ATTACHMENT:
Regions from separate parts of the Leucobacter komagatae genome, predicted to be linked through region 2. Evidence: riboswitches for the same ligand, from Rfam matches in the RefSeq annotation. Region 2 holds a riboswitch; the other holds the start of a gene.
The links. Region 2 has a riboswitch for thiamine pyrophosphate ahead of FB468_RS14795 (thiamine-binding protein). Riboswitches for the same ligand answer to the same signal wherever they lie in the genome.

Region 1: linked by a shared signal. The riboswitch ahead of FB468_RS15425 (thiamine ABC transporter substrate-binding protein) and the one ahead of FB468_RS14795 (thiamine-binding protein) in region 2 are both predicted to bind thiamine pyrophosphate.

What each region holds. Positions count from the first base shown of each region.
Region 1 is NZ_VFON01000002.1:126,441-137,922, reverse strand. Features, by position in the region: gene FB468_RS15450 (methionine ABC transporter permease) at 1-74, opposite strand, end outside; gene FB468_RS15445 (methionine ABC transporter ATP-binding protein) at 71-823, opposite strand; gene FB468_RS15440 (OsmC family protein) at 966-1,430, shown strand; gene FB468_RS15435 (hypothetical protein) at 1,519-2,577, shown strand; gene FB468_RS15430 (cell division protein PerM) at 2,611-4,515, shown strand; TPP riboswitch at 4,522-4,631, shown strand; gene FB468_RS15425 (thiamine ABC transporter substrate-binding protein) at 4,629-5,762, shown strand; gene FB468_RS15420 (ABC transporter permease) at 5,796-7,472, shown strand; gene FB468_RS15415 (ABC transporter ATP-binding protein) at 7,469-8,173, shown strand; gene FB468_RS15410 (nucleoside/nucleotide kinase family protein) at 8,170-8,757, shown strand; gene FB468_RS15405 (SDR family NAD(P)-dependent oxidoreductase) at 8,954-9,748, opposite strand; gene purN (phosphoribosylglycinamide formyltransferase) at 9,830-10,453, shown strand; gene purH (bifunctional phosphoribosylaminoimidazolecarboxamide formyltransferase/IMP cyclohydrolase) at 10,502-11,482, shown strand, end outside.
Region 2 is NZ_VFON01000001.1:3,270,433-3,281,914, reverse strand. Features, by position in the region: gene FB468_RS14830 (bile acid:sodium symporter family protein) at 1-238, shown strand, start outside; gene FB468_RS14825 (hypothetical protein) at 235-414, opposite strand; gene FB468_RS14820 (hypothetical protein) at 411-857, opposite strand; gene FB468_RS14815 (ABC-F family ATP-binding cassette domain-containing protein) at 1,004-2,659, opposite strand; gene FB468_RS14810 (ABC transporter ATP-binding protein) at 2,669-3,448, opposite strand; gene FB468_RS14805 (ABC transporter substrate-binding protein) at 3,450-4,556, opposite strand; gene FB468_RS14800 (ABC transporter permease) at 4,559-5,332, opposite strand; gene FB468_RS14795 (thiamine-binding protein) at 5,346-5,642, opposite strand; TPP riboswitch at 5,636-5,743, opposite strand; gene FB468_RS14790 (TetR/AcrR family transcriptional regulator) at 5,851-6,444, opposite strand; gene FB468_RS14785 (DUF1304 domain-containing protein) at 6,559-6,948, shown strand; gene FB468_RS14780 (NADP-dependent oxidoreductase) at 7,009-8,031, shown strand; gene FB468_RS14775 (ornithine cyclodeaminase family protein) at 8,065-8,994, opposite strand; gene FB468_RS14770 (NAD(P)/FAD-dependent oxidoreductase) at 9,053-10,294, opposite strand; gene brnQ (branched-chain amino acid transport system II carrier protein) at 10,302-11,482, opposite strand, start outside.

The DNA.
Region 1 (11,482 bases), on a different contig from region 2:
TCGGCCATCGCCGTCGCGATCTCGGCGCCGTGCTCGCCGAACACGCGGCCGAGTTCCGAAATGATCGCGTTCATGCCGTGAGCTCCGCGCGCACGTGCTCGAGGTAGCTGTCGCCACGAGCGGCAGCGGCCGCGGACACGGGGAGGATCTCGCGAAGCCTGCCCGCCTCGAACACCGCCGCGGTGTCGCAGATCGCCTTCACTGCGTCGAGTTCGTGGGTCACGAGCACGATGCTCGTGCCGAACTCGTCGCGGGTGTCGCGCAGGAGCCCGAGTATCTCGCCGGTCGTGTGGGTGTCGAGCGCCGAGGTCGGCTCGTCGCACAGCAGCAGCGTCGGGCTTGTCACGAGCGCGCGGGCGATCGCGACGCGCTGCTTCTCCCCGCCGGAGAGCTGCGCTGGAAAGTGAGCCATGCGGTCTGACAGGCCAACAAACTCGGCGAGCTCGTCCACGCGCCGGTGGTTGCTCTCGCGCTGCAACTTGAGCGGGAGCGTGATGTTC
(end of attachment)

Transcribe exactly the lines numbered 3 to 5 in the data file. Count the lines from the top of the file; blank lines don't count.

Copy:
Region 1: linked by a shared signal. The riboswitch ahead of FB468_RS15425 (thiamine ABC transporter substrate-binding protein) and the one ahead of FB468_RS14795 (thiamine-binding protein) in region 2 are both predicted to bind thiamine pyrophosphate.

What each region holds. Positions count from the first base shown of each region.
Region 1 is NZ_VFON01000002.1:126,441-137,922, reverse strand. Features, by position in the region: gene FB468_RS15450 (methionine ABC transporter permease) at 1-74, opposite strand, end outside; gene FB468_RS15445 (methionine ABC transporter ATP-binding protein) at 71-823, opposite strand; gene FB468_RS15440 (OsmC family protein) at 966-1,430, shown strand; gene FB468_RS15435 (hypothetical protein) at 1,519-2,577, shown strand; gene FB468_RS15430 (cell division protein PerM) at 2,611-4,515, shown strand; TPP riboswitch at 4,522-4,631, shown strand; gene FB468_RS15425 (thiamine ABC transporter substrate-binding protein) at 4,629-5,762, shown strand; gene FB468_RS15420 (ABC transporter permease) at 5,796-7,472, shown strand; gene FB468_RS15415 (ABC transporter ATP-binding protein) at 7,469-8,173, shown strand; gene FB468_RS15410 (nucleoside/nucleotide kinase family protein) at 8,170-8,757, shown strand; gene FB468_RS15405 (SDR family NAD(P)-dependent oxidoreductase) at 8,954-9,748, opposite strand; gene purN (phosphoribosylglycinamide formyltransferase) at 9,830-10,453, shown strand; gene purH (bifunctional phosphoribosylaminoimidazolecarboxamide formyltransferase/IMP cyclohydrolase) at 10,502-11,482, shown strand, end outside.